Unlike cognition, creativity is an infinitely expandable resource. The more creativity is practiced, the more creativity can be produced. Put another way, if you want to be more creative, practice more creativity.
Research on human behavior and psychology allows us to conclude that when you design for creativity, you are also able to solve a host of other recognized problems (such as overstimulation and disengagement), while serving the larger mission of the organization to produce measurable outcomes (such as greater engagement, performance, and learning retention). The most potent practice of creativity engages multiple senses simultaneously— particularly the senses of touch and vision.
Creativity is surprisingly methodical, following a predictable, repeatable series of steps in the brain. Three systems work together to create something wholly new. An interpreter generates images, actors develop mental coherence, and a comparator helps test the validity of ideas.  This thought development spiral is as necessary to scientists as it is to artists.
1. Generate images.
The brain’s interpreter generates images—inventing stories, myths, and concepts to explain experience. These concepts may be fanciful (like stories) or descriptive (like research analysis and scientific theory). People who image well see new connections between existing elements. The mind sketches the images it is holding before making a final drawing.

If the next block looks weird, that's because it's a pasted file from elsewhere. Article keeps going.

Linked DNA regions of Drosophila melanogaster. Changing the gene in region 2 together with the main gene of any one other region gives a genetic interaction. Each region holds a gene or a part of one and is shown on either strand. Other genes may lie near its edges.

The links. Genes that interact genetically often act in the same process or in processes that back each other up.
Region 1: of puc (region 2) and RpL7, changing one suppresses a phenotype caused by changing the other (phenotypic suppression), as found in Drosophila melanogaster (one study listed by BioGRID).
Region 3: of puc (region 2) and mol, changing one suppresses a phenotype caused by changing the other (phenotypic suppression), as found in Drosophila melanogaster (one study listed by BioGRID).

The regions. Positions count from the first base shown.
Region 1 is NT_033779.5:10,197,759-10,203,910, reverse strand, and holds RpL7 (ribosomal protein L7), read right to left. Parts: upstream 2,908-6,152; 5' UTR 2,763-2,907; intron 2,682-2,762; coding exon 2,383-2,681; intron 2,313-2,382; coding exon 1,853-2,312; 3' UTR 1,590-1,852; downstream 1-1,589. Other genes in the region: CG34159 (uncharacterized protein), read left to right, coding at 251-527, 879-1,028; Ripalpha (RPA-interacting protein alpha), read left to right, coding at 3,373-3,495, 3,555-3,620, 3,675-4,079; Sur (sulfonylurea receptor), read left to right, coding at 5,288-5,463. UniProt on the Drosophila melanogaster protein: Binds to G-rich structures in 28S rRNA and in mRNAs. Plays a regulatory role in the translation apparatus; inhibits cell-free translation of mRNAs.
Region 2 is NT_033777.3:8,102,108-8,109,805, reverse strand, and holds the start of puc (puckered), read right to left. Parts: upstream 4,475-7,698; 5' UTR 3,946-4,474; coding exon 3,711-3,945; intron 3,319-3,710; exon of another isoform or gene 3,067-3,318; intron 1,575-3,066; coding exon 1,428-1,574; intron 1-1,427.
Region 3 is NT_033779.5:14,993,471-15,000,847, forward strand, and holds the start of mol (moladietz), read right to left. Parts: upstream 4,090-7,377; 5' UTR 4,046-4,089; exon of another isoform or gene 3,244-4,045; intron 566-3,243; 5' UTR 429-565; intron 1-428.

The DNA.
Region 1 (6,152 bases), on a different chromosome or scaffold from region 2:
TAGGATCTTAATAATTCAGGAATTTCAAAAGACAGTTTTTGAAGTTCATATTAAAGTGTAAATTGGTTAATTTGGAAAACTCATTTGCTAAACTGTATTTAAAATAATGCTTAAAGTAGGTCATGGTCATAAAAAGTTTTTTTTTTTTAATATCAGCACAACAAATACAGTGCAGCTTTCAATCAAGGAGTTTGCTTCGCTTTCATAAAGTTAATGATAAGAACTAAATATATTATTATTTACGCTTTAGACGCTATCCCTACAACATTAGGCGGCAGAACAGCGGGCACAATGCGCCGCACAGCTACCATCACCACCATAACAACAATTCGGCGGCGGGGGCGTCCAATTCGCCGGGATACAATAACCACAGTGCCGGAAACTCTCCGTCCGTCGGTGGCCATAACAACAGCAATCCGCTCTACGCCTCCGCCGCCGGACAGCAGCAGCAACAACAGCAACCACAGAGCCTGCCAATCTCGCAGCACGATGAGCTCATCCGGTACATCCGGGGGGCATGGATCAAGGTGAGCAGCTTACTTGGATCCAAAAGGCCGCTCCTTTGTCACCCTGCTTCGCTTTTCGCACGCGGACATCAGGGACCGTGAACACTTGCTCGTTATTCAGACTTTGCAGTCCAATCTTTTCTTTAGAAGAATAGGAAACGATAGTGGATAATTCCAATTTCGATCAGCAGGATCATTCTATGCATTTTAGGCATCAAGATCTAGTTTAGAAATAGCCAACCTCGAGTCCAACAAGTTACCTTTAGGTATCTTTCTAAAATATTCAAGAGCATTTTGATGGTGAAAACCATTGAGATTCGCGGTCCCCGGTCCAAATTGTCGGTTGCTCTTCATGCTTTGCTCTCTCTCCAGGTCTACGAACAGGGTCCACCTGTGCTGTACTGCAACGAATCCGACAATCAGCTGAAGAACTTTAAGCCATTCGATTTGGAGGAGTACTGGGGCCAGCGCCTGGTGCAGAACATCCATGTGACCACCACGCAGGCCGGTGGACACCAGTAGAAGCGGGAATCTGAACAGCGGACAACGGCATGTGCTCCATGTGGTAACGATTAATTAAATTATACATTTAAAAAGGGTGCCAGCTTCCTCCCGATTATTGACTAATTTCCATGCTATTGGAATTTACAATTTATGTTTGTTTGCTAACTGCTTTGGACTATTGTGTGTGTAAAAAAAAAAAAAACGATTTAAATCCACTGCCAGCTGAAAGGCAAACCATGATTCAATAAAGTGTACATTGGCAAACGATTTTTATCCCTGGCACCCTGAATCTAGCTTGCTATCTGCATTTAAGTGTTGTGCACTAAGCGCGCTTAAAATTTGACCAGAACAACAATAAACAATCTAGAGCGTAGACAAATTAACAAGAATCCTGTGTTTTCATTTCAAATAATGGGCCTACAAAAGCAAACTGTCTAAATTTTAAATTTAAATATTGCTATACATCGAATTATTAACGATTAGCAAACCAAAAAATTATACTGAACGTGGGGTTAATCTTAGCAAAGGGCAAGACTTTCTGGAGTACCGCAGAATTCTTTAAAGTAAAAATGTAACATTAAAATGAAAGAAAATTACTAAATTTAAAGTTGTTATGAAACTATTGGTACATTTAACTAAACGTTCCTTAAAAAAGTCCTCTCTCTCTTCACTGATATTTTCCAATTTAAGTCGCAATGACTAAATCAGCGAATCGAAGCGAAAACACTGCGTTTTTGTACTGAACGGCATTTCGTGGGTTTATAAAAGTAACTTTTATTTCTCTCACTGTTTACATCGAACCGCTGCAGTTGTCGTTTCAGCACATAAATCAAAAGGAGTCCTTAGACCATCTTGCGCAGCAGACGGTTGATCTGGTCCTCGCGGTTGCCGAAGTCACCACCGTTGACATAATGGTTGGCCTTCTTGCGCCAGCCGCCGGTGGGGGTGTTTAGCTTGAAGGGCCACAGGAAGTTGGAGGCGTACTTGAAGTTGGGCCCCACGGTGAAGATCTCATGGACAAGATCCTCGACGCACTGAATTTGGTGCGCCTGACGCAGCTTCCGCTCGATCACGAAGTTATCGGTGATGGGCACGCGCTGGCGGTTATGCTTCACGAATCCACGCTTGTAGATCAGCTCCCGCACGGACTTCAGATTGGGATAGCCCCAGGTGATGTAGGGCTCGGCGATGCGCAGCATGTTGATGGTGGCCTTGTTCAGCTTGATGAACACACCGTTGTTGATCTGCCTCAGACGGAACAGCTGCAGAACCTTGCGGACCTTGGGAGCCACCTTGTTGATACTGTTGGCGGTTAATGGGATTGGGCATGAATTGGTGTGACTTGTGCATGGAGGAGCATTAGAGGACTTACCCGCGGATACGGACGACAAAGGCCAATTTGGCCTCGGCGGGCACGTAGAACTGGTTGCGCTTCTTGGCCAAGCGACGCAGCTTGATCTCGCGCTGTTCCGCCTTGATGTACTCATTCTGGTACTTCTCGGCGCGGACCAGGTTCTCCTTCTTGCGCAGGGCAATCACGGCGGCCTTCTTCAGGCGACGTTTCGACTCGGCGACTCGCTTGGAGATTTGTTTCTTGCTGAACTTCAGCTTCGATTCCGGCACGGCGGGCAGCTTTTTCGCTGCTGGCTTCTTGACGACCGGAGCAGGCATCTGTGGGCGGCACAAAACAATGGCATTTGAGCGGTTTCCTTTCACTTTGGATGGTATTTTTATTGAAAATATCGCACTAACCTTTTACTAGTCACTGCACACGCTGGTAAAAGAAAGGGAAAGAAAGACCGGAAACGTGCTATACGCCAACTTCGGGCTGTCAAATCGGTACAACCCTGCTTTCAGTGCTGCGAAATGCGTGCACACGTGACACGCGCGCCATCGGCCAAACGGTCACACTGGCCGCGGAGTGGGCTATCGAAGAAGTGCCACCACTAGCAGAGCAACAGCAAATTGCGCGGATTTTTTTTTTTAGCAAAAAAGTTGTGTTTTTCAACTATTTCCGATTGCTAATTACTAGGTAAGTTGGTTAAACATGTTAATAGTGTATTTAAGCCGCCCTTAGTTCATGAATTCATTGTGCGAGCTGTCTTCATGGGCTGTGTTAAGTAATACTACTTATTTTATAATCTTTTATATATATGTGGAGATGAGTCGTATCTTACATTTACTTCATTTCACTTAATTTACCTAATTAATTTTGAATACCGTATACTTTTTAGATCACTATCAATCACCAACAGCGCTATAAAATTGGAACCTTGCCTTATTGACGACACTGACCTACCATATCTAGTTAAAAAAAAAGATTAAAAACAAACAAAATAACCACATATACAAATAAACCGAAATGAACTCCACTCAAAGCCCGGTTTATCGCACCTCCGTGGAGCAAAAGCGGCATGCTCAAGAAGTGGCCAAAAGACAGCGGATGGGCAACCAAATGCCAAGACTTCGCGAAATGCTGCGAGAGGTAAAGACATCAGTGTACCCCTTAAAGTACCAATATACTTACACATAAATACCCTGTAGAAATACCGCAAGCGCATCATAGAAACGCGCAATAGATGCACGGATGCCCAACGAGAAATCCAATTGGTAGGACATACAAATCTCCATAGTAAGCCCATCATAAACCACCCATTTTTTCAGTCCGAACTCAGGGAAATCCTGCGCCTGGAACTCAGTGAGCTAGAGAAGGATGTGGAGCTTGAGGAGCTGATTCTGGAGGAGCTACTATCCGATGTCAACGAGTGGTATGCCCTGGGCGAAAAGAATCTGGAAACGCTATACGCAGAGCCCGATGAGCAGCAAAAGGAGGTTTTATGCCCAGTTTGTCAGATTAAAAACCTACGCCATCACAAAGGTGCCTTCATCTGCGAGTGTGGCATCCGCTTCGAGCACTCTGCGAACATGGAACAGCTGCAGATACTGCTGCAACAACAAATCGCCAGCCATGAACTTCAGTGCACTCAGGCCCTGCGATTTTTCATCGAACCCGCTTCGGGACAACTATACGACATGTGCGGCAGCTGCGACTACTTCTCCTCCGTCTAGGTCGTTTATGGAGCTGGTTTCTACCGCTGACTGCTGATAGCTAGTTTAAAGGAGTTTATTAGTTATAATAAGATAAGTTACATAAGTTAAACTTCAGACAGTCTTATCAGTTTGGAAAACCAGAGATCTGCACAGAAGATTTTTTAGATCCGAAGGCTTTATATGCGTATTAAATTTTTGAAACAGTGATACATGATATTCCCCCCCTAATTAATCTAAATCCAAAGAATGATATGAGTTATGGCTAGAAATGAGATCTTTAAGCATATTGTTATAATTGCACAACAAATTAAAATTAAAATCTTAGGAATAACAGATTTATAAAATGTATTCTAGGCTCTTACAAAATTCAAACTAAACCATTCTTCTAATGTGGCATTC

2. Perceive, make meaning, and respond.
Actors develop mental coherence through the following process:
1. Sense & perceive.
A sensor gathers input through sight, touch, hearing, etc.
2. Make meaning.
The mind organizes these sensations and makes meaning of them. As the brain explains sensory input to itself, the actor turns into a perceptor, “identifying with increasing clarity the environmental stimulus to which the senses have reacted. At first, identification is fuzzy and questioning, but eventually there is recognition.
The actor transforms into a motor responder, “instructing the body to act on its environment in response to the sensory and perceptual interpretation it has developed. Motor responses link feelings and executive function in the brain, creating ‘emotional actions’ and meaning.
4. Test and evaluate.
John Zeisel writes: “This is the form of creativity that orchestra conductors, theatrical directors and literary editors practice. … This step parallels the test phase in research and design, and is carried out in the brain’s comparator, which helps you determine how valid your images are, given your experience, so your brain can modify and improve the interpretation. … After the comparator modifies the holistic concept the interpreter has generated, a re-entry is made in the interpreter, and a new cycle of refinement and further interpretation begins.”